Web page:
Abstract

For years the reduction of tubular internal diameter (ID) limited the exploration and production of oil and gas. Operators faced significant loss of ID in the course of the normal drilling process, during re-entry and deepening of existing wells, or when installing additional casing strings to remediate well problems. The industry confronted this dilemma with innovative problem solving that stretched the boundaries of physics in the guise of solid expandable tubular technology.

As this tubular system moved from its infancy and discovery phase into one of a more adolescent technology, successful applications proved its reliability in a variety conditions and environments. Solid expandable tubulars continue to build a legacy as a solution to problems involving gas shut off, subsidence repair, water shut off, lost circulation, and remediation of wells slated for abandonment

This paper will discuss solid expandable tubulars from theory to reality, following the technology from its inception through development to application. Case histories will be cited to illustrate how solid expandable tubular systems are applied in a myriad of drilling challenges The paper will also discuss how the technology continues to evolve, leading to the monodiameter well where casing diameter remains constant throughout the total length of the well.

Introduction

Since the first oil well was drilled, there has been one hard and fast rule of casing design: each string of pipe had to be able to pass through the previous string. Standard casing strings allow for annular room between casing strings. This rule has caused a number of problems throughout the history of the industry, ranging from simple inconvenience, to premature abandonment and loss of reserves, to the inability to complete an exploratory well, thus the loss of an expensive offshore lease.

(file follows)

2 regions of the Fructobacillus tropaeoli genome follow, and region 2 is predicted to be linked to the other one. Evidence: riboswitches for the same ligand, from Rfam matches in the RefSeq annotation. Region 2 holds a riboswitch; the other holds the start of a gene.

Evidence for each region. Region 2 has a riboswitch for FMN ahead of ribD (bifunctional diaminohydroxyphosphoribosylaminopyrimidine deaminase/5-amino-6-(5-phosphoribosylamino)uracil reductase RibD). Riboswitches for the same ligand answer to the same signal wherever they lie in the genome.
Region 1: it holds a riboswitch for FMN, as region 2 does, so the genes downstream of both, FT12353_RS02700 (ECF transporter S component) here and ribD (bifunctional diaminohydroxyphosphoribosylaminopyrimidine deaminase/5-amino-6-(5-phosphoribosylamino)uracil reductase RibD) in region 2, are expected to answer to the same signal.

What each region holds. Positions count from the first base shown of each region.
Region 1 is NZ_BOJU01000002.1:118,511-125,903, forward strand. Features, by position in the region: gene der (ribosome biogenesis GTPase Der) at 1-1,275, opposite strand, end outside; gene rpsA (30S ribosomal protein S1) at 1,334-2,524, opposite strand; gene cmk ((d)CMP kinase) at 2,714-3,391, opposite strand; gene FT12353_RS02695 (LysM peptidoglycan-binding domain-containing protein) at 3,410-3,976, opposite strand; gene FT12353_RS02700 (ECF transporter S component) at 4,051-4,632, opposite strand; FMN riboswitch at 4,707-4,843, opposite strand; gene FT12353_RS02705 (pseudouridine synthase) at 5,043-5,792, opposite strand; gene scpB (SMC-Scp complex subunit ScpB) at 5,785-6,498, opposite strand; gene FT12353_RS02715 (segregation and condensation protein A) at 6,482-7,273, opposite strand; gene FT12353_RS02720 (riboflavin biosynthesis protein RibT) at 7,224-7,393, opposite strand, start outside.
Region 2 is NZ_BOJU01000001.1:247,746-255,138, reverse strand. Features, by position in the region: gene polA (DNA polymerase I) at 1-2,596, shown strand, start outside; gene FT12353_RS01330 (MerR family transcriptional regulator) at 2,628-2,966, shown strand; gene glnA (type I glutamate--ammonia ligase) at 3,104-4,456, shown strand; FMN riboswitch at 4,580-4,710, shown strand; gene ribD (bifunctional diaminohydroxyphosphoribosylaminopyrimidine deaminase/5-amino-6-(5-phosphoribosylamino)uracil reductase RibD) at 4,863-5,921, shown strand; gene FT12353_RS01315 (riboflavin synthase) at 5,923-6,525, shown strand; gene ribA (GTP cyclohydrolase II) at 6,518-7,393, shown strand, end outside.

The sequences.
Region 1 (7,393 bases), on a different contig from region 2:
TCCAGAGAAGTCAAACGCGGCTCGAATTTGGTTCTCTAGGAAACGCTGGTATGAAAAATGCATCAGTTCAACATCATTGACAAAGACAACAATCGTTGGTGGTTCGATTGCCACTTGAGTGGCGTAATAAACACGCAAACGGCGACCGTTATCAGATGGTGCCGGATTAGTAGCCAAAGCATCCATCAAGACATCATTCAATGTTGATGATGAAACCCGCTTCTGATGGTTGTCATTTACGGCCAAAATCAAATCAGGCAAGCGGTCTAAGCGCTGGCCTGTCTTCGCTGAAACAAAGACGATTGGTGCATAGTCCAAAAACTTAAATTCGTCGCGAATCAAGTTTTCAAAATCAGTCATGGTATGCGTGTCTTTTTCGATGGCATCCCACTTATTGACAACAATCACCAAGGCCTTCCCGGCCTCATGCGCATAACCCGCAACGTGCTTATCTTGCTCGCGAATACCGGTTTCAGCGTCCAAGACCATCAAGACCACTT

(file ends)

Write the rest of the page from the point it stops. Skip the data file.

All this has changed since the oil and gas industry has learned how to reliably and repeatedly pass smaller diameter API standard size and grade pipe, and expand it such that its outside diameter (OD) is nearly equal to the inside diameter (ID) of the previous casing string. With this development, solutions for many of the problems described above have been developed.

Since the Bronze Age man has had the ability to work or deform metal, and shape it into items he finds to be useful to control his environment. The production of normal oilfield pipe is a very distant offshoot of mans first efforts at metalworking. While the techniques employed to produce oilfield pipe have changed over the years, the fact remained that once the pipe left the mill, and certainly once it had cleared the rotary table, its size was fixed.

The oil and gas industry is a very competitive business, and the drive to reduce costs is a natural extension of this competition. Engineers designing wells are constantly striving to optimize bits, cement, mud, casing design, everything associated with the wells. It is quite natural that there is little contingency for problems built into drilling programs. Optimists fill the ranks of the companies in the oil and gas exploration industry.

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